An Abundance of Katherines contains the typical John Green formula; however, unlike John's other successes, this book lacked the humorous best friendAn Abundance of Katherines contains the typical John Green formula; however, unlike John's other successes, this book lacked the humorous best friend and possessed a nerd narrator obsessed with math. As I detest math, I found no joy in reading a book whose plot revolved around theorems. I was not at all surprised that this narrator had found himself dumped by a succession of Katherine's as protractors will not keep a lady warm at night. The only reason I saved this book from being placed on my shite book shelf was because that vomiting sequence in the first chapter was described very well and because I have a bit of a shameless crush on John Green. I do enjoy his writing, but I doubt I will read more of his works as they are all the same....more
Moon Called is a run of the mill Urban Fantasy pick. It was entertaining enough to keep my attention, but didn’t elicit any strong feelings of extremeMoon Called is a run of the mill Urban Fantasy pick. It was entertaining enough to keep my attention, but didn’t elicit any strong feelings of extreme like or dislike. Initially I thought I would totally dig it. The heroine, Mercy, is a tatted up car mechanic. Talk about an interesting angle. But despite Mercy’s uniqueness in this urban fantasy genre, where more often than not, the females are all articulate journalists or cops and yet complete bombshells, Mercy, with all her otherness, still managed to fall flat. Her personality is so run of the mill and dull that I barely knew she was in a scene, which is odd, as she is the narrator. And did I miss something, or did she pull off a rescue in nothing but a t-shirt, bra and panties? The fact that I have to ask about a detail found in a book leads me to my next qualm.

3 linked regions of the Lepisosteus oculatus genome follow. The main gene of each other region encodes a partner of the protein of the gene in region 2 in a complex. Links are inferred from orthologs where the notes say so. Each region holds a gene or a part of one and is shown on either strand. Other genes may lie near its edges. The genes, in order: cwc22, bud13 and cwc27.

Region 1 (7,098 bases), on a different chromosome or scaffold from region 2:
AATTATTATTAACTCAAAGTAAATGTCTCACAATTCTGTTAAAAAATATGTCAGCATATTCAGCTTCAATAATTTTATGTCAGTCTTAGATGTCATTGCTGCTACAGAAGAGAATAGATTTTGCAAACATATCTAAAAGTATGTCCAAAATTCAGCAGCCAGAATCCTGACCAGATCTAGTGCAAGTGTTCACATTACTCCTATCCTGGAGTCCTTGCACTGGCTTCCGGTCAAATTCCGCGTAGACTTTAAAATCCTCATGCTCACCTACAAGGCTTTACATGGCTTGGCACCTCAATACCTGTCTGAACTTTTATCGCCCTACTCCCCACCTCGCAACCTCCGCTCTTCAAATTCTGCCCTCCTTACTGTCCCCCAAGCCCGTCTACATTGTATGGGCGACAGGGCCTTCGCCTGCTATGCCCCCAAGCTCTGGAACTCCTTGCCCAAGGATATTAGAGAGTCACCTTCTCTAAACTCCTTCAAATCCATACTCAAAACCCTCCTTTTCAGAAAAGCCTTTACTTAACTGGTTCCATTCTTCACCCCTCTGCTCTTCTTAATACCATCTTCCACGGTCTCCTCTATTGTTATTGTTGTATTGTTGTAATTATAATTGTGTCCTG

I don’t usually have to ask about details. I’m an articulate reader with a penchant for detail. I can recall the most mundane facts from a book I read years ago, so if I have to ask myself what’s going on, or be unclear about specifics mentioned within a book, the book is poorly written. Several of the scenes were disjointed and chaotic. I would pause and re-read and still not be clear on exactly what had happened or what was going on.
Lastly, I read urban fantasy to immerse myself in a word of “otherness”. Where menace, and sex, and all things that go bump in the night come out and play in a badass way. However, it’s kind of hard to get the badass effect when the characters say “darn it” instead of “damn it”, “freakin” instead of “fuckin”, um hello third grade. I felt like I could have kicked the bad guy’s asses using only my tongue. I also agree with a fellow reader when she said there were no available hotties. When the heroin is boring, the evil forces aren’t terrifying, and the men aren’t hot, what is the point?
Nonetheless, I was able to read the story and enjoy the who done it plot. I even liked the world Briggs created, just not enough to adopt the series. ...more
This book is laugh out loud funny! The proper English slang took some getting used to, but luckily the author has included a glossary in the back.